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"Any good news is very welcome in my life right now," Christina Applegate said. After her ABC show "Samantha Who?" debuted last year to strong critical reaction and a Globe nom for the actress, she underwent a double mastectomy. So a nom this year for best performance by an actress in a TV comedy series has special resonance. "It means a lot to me that good things happen. Because I'm kind of done with the bad things," she said.

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"Slumdog Millionaire" director Danny Boyle had planned his day in London around attending a school performance of a Beckett play directed by his 17-year-old daughter, but things took a detour when his Mumbai-set movie scored four Globe noms. "I've got a lot of messages from Mumbai today. They've been through a tough time, but they are so exhilarated," he said. "Bollywood is an extraordinary industry in its own right, but they also watch Hollywood, and it's very exciting to get this kind of honor." The movie will hit Mumbai on Jan. 23 in two versions — the semi-English-language version, which will play in art houses, and a second version fully dubbed into Hindi.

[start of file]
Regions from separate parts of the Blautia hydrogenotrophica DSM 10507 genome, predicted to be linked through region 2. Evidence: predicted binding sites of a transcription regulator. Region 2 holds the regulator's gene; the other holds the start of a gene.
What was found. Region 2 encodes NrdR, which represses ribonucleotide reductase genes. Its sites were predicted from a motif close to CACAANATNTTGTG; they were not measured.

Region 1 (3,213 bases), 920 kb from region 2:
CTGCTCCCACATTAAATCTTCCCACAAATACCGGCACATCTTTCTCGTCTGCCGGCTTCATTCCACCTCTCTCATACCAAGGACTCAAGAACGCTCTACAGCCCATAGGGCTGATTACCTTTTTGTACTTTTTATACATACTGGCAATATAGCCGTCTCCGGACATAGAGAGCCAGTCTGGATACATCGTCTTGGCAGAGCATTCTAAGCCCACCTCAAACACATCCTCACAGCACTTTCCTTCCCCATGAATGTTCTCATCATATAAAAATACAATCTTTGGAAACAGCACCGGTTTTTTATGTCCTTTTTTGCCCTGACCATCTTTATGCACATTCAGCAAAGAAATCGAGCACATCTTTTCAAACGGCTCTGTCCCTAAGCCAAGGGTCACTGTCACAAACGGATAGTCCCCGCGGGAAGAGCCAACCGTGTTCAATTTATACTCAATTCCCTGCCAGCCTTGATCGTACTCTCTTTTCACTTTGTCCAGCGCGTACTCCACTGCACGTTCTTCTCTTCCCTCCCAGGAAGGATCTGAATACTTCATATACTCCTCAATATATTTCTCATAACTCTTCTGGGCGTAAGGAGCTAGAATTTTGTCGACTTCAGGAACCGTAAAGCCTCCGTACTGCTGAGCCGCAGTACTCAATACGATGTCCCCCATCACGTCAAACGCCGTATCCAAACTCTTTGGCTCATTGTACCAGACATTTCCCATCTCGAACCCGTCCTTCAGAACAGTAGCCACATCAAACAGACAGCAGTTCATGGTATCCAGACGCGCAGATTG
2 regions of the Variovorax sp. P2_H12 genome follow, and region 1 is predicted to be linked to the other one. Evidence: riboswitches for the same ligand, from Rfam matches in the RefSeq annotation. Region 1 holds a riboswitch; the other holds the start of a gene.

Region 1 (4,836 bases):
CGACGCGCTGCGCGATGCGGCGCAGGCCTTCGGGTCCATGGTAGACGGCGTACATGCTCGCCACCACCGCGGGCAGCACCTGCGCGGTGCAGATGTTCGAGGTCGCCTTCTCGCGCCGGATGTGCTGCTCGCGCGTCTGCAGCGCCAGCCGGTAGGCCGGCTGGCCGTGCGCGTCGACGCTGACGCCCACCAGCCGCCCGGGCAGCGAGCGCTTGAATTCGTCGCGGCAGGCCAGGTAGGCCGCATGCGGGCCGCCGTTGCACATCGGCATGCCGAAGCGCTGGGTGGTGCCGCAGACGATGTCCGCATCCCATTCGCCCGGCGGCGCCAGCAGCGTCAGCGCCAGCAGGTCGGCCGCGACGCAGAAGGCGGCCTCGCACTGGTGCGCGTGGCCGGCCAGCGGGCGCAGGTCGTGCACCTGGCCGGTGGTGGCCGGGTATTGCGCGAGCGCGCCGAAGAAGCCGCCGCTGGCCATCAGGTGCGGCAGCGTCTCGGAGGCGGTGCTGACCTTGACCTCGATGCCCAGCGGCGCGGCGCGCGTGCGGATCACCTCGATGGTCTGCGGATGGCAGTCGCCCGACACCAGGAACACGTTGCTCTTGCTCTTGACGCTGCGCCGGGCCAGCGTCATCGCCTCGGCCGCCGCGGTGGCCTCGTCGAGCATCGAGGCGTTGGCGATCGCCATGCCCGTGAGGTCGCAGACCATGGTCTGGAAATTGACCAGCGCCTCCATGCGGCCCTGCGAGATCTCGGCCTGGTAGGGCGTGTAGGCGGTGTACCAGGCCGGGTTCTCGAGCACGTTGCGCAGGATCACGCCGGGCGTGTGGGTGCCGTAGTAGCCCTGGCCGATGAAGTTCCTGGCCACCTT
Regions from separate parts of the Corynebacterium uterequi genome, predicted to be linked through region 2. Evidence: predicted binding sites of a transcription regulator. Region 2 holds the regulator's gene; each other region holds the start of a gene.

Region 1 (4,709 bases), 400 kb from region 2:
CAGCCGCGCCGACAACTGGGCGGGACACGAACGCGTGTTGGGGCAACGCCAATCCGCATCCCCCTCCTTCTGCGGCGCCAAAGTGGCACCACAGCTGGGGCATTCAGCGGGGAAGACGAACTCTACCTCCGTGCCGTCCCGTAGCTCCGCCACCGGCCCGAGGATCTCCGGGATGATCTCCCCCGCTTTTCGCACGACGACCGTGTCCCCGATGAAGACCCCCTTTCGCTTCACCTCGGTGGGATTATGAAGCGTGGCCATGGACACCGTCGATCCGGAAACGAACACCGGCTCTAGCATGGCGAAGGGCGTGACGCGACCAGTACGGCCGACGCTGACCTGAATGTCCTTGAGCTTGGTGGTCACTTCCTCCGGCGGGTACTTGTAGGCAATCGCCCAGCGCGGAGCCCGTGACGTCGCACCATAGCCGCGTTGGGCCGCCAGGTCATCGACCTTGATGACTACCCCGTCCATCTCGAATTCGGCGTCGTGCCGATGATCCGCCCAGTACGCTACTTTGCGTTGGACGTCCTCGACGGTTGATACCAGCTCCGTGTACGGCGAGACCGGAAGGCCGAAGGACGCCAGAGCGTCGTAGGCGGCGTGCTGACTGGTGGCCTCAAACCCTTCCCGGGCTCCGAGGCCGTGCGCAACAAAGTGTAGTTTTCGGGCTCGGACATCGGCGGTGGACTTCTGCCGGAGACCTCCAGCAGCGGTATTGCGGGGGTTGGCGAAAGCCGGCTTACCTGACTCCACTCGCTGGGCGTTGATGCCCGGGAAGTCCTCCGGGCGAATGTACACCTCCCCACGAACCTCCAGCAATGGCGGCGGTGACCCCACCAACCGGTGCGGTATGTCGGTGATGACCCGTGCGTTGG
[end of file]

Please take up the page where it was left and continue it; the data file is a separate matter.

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"It can only go downhill from here," joked best original score nominee James Newton Howard ("Defiance"), who was finishing an early breakfast before running off to record the score for Tony Gilroy's "Duplicity." A three-time previous nominee who has never won an award, Howard had a personal connection to Ed Zwick's movie about the Bielski brothers' survival during the onset of the Holocaust. Raised Protestant, Howard learned 20 years after his father's death that he was Jewish and that his father's original last name was Horowitz. "I always felt Jewish, so it didn't come as a great surprise," he said. "It was a haunting experience to work on that movie."